|previous article in this issue|
Document Details :
Title: A Place on the Fringe of Sagalassos
Subtitle: The Excavations at the Rock Sanctuary
Author(s): TALLOEN, Peter , BES, Philip , ALBAYRAK, Mücella , DE CUPERE, Bea , VAN DE VIJVER, Katrien , POBLOME, Jeroen
Volume: 46 Date: 2020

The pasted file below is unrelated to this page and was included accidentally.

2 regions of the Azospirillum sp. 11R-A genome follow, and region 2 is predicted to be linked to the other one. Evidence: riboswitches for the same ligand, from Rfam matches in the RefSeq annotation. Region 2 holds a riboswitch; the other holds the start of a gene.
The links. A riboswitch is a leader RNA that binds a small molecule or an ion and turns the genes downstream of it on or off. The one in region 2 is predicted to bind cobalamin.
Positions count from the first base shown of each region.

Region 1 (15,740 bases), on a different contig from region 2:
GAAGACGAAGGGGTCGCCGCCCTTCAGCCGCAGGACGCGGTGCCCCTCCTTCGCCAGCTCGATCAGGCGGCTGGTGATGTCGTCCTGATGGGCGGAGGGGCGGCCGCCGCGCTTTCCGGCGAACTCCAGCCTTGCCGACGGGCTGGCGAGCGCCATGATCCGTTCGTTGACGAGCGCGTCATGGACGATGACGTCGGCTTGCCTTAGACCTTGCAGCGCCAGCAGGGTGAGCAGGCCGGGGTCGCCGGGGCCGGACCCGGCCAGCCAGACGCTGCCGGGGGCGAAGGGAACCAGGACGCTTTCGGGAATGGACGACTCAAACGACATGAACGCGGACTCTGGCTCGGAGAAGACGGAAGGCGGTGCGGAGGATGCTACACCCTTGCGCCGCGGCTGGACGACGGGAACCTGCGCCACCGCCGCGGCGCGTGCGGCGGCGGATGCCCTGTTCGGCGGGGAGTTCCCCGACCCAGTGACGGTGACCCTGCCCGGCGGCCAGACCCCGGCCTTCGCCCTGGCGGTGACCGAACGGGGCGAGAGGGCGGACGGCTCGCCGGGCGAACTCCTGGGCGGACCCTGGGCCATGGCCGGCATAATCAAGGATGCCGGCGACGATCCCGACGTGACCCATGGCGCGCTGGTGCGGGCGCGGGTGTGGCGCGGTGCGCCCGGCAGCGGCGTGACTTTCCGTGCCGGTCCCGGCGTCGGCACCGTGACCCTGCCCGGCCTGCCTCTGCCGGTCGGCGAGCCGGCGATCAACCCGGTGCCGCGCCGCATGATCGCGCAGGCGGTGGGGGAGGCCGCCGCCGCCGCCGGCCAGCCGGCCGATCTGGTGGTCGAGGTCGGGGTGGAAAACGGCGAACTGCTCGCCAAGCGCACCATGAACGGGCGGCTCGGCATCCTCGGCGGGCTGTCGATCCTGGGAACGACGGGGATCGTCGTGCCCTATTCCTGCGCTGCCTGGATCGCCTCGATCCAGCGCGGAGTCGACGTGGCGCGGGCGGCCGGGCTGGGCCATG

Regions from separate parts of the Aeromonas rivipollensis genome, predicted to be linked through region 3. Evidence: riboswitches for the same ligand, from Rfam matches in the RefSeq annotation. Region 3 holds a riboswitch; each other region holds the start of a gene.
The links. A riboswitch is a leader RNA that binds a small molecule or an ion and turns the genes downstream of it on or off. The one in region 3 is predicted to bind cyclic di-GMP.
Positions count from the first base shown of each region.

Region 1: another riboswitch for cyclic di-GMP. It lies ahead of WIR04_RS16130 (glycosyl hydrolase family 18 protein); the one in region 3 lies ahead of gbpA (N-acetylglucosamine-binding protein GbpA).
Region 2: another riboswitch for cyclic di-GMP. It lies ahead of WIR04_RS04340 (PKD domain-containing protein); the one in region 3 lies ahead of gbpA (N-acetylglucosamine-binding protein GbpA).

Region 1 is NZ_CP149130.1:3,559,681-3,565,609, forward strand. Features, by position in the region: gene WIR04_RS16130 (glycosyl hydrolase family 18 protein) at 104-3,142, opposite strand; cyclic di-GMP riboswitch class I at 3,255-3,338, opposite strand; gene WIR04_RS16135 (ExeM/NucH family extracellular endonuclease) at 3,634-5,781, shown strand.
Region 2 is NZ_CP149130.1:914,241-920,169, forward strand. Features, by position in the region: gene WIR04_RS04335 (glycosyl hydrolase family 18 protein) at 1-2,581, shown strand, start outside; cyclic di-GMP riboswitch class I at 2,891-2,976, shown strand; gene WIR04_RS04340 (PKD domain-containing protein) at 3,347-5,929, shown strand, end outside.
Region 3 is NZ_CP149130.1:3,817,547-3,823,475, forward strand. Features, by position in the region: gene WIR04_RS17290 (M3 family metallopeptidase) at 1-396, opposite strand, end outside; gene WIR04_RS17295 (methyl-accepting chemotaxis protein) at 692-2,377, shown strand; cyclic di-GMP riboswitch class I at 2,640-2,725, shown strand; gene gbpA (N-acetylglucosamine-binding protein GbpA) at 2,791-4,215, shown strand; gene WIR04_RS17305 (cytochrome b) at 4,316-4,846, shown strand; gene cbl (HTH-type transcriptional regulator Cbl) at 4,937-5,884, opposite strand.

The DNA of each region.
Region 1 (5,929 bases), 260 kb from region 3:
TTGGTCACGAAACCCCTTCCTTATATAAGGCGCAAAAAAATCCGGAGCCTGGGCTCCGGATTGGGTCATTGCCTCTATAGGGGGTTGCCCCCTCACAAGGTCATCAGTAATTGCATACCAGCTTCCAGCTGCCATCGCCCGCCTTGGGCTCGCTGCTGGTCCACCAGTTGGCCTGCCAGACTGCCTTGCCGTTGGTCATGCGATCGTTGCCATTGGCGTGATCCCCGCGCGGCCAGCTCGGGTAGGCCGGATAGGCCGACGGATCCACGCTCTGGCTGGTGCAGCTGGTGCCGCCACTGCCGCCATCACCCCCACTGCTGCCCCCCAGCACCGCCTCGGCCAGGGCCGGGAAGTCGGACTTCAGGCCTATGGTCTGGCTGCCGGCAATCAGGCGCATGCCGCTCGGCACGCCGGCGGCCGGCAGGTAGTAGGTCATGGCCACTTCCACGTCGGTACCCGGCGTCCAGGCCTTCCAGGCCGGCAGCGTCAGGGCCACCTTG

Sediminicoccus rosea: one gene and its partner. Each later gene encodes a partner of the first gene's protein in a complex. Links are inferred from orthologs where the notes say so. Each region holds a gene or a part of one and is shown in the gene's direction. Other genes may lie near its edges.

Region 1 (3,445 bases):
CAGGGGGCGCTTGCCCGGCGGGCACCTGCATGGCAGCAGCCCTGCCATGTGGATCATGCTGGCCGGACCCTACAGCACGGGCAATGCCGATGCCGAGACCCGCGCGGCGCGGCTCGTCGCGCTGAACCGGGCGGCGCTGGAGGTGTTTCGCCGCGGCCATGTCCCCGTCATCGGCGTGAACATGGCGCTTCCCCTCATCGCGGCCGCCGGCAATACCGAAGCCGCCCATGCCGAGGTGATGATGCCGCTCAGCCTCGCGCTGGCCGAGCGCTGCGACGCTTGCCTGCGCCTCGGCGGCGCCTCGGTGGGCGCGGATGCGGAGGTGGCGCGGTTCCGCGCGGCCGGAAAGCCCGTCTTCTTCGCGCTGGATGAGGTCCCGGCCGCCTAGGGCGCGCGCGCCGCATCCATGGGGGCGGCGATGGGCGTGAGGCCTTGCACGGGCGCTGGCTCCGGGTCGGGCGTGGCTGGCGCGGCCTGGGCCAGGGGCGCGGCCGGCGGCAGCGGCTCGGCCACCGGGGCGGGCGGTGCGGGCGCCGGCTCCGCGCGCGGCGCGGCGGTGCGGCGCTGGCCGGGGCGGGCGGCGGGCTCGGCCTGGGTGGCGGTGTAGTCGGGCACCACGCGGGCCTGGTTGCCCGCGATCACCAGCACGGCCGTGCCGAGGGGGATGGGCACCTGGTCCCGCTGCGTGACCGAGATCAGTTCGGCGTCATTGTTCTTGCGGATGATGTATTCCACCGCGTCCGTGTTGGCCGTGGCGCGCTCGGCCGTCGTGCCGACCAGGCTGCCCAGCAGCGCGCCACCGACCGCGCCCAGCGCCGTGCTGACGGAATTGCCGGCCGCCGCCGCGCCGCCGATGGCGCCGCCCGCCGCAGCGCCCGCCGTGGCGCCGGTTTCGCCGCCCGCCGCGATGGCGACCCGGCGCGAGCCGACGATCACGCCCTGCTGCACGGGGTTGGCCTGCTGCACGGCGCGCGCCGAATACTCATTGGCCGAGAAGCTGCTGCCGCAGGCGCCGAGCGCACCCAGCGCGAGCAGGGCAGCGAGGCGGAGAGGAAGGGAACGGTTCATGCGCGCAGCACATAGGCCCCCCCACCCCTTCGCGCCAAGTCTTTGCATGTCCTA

The so-called Rock Sanctuary, a distinctive limestone rock outcrop with natural cavities situated in the periphery of the Pisidian city of Sagalassos (SW-Turkey), was a natural feature that was served a variety of functions throughout its history. Rescue excavations carried out at the site mainly yielded evidence for the deposition of specialised offerings in the form of ceramic, glass, metal and stone vessels, pieces of personal adornment, instruments for textile production, but especially many thousands of fragments of terracotta figurines. All of these identified RS as a ‘special-purpose site’, a natural landform that was given a cultural significance, not by means of monumentalisation but through the activities that took place there during the Hellenistic and Roman Imperial periods. It was the combination of all these objects as a whole and the very context in which these were used and placed that made it possible to identify the site as a sanctuary, more particularly, a site of popular worship. This paper presents an overview of those excavations, highlighting the significance of this site in the landscape of Sagalassos and what it can tell us about the community that conceived it and used it as a cult site, outside of the sphere of official religious practice. RS thus offered a unique glimpse into an aspect of ancient life not previously known from Sagalassos.